The young lady shared that when her mother gave birth to her, there was much suffering and pain. In her anger with the tough birth, her mother decided to name the baby "Cheebai" as a stark remembrance of her agony at childbirth.
Can you imagine the embarrassment and humiliation this child had gone through all those years? I wonder why not one of the teachers had taken the trouble to do something to alter her name?
On the front page of the New Paper, readers could see Mark Lee, the actor, beaming with pride with his new born daughter. He had chosen a name which was rejected by his wife and relatives. He wanted to call his daughter, "Love Lee".
Can you imagine a potential scenario in future?
"What's your name?"
"Yes, what's your name?"
"You mean it's a lovely idea. Great. What's your name then?"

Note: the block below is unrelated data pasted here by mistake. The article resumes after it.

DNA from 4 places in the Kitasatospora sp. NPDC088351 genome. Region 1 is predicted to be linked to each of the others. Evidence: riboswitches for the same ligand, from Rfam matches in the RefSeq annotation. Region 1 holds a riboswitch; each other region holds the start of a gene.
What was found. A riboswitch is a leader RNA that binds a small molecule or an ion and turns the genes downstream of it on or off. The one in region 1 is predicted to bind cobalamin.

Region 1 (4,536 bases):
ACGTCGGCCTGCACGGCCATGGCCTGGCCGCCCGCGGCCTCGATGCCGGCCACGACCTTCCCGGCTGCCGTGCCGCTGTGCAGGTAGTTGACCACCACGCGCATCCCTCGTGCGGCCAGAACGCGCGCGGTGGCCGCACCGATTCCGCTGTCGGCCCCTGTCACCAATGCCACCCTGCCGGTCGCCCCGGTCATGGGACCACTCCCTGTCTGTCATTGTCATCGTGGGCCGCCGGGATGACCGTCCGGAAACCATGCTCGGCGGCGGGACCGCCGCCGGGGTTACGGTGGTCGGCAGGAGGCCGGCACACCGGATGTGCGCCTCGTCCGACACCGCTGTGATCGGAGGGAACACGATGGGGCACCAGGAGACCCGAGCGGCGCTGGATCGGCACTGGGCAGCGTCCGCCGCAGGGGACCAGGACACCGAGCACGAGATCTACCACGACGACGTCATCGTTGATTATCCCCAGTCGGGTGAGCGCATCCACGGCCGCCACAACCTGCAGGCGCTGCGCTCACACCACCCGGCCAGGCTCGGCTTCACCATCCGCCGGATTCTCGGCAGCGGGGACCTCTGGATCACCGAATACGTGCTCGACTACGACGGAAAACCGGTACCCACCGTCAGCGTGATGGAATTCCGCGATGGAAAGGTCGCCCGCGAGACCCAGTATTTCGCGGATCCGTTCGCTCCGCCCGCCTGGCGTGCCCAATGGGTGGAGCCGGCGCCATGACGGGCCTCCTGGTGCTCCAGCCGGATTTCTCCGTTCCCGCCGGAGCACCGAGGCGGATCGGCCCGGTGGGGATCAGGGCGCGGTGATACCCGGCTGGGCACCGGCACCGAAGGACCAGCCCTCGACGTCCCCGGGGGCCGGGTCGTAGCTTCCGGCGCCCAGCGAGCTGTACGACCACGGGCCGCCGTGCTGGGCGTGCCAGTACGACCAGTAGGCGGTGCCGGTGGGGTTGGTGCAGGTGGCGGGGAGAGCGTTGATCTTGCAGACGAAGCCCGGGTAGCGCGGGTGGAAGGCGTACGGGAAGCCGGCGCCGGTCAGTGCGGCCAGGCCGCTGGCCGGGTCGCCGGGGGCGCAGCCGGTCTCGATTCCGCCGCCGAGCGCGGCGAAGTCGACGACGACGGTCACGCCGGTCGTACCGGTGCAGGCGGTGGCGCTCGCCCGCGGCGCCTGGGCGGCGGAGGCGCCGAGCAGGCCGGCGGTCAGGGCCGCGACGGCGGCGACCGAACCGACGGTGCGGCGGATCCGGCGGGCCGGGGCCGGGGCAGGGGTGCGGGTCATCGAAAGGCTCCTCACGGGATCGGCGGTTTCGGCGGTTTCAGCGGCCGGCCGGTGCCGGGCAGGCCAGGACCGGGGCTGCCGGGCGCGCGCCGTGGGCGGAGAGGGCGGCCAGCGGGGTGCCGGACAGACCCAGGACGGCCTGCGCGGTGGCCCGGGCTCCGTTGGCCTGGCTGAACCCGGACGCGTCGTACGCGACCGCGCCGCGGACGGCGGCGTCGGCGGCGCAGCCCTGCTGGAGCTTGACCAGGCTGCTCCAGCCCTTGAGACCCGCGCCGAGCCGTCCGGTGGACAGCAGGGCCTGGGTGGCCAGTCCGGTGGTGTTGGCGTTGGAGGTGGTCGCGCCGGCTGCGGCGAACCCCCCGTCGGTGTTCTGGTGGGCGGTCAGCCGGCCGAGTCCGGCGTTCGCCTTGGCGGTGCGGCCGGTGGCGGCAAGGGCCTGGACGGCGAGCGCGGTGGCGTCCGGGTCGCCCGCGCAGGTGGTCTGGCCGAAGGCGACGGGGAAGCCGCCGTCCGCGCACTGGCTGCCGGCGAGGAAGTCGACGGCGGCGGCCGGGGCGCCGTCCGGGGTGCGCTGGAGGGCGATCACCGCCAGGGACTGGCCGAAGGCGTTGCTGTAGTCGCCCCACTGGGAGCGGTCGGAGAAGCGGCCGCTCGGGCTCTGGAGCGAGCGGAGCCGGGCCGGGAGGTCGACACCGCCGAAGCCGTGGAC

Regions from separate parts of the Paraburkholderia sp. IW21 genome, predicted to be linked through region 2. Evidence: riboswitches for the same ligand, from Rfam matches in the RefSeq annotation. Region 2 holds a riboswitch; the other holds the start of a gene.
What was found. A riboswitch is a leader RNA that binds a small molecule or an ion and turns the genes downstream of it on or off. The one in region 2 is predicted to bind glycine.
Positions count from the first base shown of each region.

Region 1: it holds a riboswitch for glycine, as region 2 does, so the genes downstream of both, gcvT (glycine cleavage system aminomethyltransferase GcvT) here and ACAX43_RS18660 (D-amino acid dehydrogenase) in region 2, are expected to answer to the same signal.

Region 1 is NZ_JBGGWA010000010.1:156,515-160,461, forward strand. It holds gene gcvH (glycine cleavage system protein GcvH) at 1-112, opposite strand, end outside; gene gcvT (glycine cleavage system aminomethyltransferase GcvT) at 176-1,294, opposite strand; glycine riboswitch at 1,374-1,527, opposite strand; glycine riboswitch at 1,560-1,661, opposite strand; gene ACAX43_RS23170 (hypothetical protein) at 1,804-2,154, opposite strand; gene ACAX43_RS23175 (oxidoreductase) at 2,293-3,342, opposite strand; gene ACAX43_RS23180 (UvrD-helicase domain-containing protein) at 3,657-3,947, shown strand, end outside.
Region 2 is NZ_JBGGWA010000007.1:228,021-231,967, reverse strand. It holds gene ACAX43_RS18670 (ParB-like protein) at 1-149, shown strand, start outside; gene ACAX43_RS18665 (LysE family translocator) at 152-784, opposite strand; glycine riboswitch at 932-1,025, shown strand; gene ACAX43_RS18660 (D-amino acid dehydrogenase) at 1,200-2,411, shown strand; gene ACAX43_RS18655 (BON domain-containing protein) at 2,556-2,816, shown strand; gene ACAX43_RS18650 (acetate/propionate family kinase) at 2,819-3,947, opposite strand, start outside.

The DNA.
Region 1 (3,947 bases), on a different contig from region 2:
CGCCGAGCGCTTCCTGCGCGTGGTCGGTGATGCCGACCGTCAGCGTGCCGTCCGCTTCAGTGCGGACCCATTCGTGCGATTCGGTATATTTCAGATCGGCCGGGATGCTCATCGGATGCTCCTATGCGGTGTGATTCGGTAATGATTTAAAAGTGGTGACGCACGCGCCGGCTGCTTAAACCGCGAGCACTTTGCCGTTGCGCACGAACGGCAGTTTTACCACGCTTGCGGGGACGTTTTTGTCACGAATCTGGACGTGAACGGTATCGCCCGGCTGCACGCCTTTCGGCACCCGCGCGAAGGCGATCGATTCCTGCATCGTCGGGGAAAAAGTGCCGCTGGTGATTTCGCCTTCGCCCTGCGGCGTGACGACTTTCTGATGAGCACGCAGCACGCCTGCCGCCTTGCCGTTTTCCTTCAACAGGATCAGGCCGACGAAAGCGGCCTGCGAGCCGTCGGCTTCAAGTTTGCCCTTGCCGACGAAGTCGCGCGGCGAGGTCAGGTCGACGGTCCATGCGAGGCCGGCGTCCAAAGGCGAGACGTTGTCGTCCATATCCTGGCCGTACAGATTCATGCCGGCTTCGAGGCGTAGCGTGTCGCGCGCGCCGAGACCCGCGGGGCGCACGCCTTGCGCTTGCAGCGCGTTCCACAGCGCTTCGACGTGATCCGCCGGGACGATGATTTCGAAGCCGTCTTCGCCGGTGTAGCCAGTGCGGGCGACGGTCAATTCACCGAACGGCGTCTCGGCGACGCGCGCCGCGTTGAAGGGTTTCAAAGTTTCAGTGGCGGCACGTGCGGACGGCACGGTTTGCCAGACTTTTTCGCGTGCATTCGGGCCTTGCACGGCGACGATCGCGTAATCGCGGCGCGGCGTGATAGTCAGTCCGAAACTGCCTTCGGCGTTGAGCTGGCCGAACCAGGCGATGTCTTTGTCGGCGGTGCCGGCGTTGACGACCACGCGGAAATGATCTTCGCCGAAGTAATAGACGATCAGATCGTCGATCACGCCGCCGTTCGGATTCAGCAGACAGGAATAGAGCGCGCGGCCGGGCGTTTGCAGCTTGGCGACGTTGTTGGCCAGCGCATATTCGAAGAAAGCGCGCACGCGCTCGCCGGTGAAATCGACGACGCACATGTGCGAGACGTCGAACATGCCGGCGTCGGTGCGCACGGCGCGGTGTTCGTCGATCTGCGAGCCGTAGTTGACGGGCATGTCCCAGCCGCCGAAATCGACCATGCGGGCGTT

My dear parents. Please, please be creative and select lovely and meaningful names for your off springs. There's power in the spoken words, and as a man is named, so will he be!
Posted by The Oriental Express at 5:32 am
Friday, July 25, 2008
Just as I thought I had finally acclimatized myself to the warm weather here after a quarter of a century, the truth just dawned upon me! Ever so often I have strange stares from commuters in the train, especially when I could not get my handkerchief on time to wipe off the rivulets of perspiration on my face! I would be all warm and flustered; my rosy cheeks gleaming and glowing with all the moisture that would make brand names like Elizabeth Arden and SK II redundant!
Just the other day, a lady commuter stared at me and after a while she asked, "What cosmetics do you use for your face?